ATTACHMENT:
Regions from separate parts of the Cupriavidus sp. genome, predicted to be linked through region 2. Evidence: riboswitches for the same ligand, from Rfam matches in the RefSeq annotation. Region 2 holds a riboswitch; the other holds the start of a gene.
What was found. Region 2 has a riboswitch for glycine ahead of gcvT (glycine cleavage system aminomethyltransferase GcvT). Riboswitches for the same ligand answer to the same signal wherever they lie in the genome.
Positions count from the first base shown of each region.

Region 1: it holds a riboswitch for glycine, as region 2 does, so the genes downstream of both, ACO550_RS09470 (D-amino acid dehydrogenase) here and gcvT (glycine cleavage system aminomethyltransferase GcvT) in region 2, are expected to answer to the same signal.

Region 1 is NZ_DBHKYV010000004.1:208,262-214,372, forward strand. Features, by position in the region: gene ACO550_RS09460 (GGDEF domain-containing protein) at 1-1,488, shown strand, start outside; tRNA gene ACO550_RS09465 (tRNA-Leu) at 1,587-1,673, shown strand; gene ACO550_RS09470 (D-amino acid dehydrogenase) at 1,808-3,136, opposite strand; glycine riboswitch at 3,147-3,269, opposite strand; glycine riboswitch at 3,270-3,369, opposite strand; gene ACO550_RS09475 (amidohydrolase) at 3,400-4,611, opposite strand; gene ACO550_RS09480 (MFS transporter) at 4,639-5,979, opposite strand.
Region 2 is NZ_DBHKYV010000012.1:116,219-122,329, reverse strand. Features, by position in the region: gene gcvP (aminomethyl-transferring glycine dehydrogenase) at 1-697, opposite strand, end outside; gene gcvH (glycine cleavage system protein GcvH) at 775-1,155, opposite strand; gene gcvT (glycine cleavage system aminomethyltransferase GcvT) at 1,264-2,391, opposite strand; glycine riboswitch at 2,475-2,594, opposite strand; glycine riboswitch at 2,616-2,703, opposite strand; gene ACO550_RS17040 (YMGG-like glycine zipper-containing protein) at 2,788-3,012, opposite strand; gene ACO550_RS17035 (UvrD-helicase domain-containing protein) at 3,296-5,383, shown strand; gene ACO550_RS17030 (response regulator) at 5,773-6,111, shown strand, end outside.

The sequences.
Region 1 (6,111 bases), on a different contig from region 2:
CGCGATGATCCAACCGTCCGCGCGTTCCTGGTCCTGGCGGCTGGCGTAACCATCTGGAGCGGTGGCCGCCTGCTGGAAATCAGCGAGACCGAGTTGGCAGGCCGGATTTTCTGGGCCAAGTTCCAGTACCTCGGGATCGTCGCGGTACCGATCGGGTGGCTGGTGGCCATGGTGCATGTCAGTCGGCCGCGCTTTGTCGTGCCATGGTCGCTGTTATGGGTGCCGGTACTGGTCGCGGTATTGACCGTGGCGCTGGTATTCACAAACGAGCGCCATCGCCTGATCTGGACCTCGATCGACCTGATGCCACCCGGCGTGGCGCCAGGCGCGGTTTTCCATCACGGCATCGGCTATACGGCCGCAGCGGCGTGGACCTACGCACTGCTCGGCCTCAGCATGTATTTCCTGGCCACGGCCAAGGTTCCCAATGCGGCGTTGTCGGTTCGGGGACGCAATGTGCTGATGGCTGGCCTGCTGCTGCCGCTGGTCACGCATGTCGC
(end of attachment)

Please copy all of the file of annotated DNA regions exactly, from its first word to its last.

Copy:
Regions from separate parts of the Cupriavidus sp. genome, predicted to be linked through region 2. Evidence: riboswitches for the same ligand, from Rfam matches in the RefSeq annotation. Region 2 holds a riboswitch; the other holds the start of a gene.
What was found. Region 2 has a riboswitch for glycine ahead of gcvT (glycine cleavage system aminomethyltransferase GcvT). Riboswitches for the same ligand answer to the same signal wherever they lie in the genome.
Positions count from the first base shown of each region.

Region 1: it holds a riboswitch for glycine, as region 2 does, so the genes downstream of both, ACO550_RS09470 (D-amino acid dehydrogenase) here and gcvT (glycine cleavage system aminomethyltransferase GcvT) in region 2, are expected to answer to the same signal.

Region 1 is NZ_DBHKYV010000004.1:208,262-214,372, forward strand. Features, by position in the region: gene ACO550_RS09460 (GGDEF domain-containing protein) at 1-1,488, shown strand, start outside; tRNA gene ACO550_RS09465 (tRNA-Leu) at 1,587-1,673, shown strand; gene ACO550_RS09470 (D-amino acid dehydrogenase) at 1,808-3,136, opposite strand; glycine riboswitch at 3,147-3,269, opposite strand; glycine riboswitch at 3,270-3,369, opposite strand; gene ACO550_RS09475 (amidohydrolase) at 3,400-4,611, opposite strand; gene ACO550_RS09480 (MFS transporter) at 4,639-5,979, opposite strand.
Region 2 is NZ_DBHKYV010000012.1:116,219-122,329, reverse strand. Features, by position in the region: gene gcvP (aminomethyl-transferring glycine dehydrogenase) at 1-697, opposite strand, end outside; gene gcvH (glycine cleavage system protein GcvH) at 775-1,155, opposite strand; gene gcvT (glycine cleavage system aminomethyltransferase GcvT) at 1,264-2,391, opposite strand; glycine riboswitch at 2,475-2,594, opposite strand; glycine riboswitch at 2,616-2,703, opposite strand; gene ACO550_RS17040 (YMGG-like glycine zipper-containing protein) at 2,788-3,012, opposite strand; gene ACO550_RS17035 (UvrD-helicase domain-containing protein) at 3,296-5,383, shown strand; gene ACO550_RS17030 (response regulator) at 5,773-6,111, shown strand, end outside.

The sequences.
Region 1 (6,111 bases), on a different contig from region 2:
CGCGATGATCCAACCGTCCGCGCGTTCCTGGTCCTGGCGGCTGGCGTAACCATCTGGAGCGGTGGCCGCCTGCTGGAAATCAGCGAGACCGAGTTGGCAGGCCGGATTTTCTGGGCCAAGTTCCAGTACCTCGGGATCGTCGCGGTACCGATCGGGTGGCTGGTGGCCATGGTGCATGTCAGTCGGCCGCGCTTTGTCGTGCCATGGTCGCTGTTATGGGTGCCGGTACTGGTCGCGGTATTGACCGTGGCGCTGGTATTCACAAACGAGCGCCATCGCCTGATCTGGACCTCGATCGACCTGATGCCACCCGGCGTGGCGCCAGGCGCGGTTTTCCATCACGGCATCGGCTATACGGCCGCAGCGGCGTGGACCTACGCACTGCTCGGCCTCAGCATGTATTTCCTGGCCACGGCCAAGGTTCCCAATGCGGCGTTGTCGGTTCGGGGACGCAATGTGCTGATGGCTGGCCTGCTGCTGCCGCTGGTCACGCATGTCGC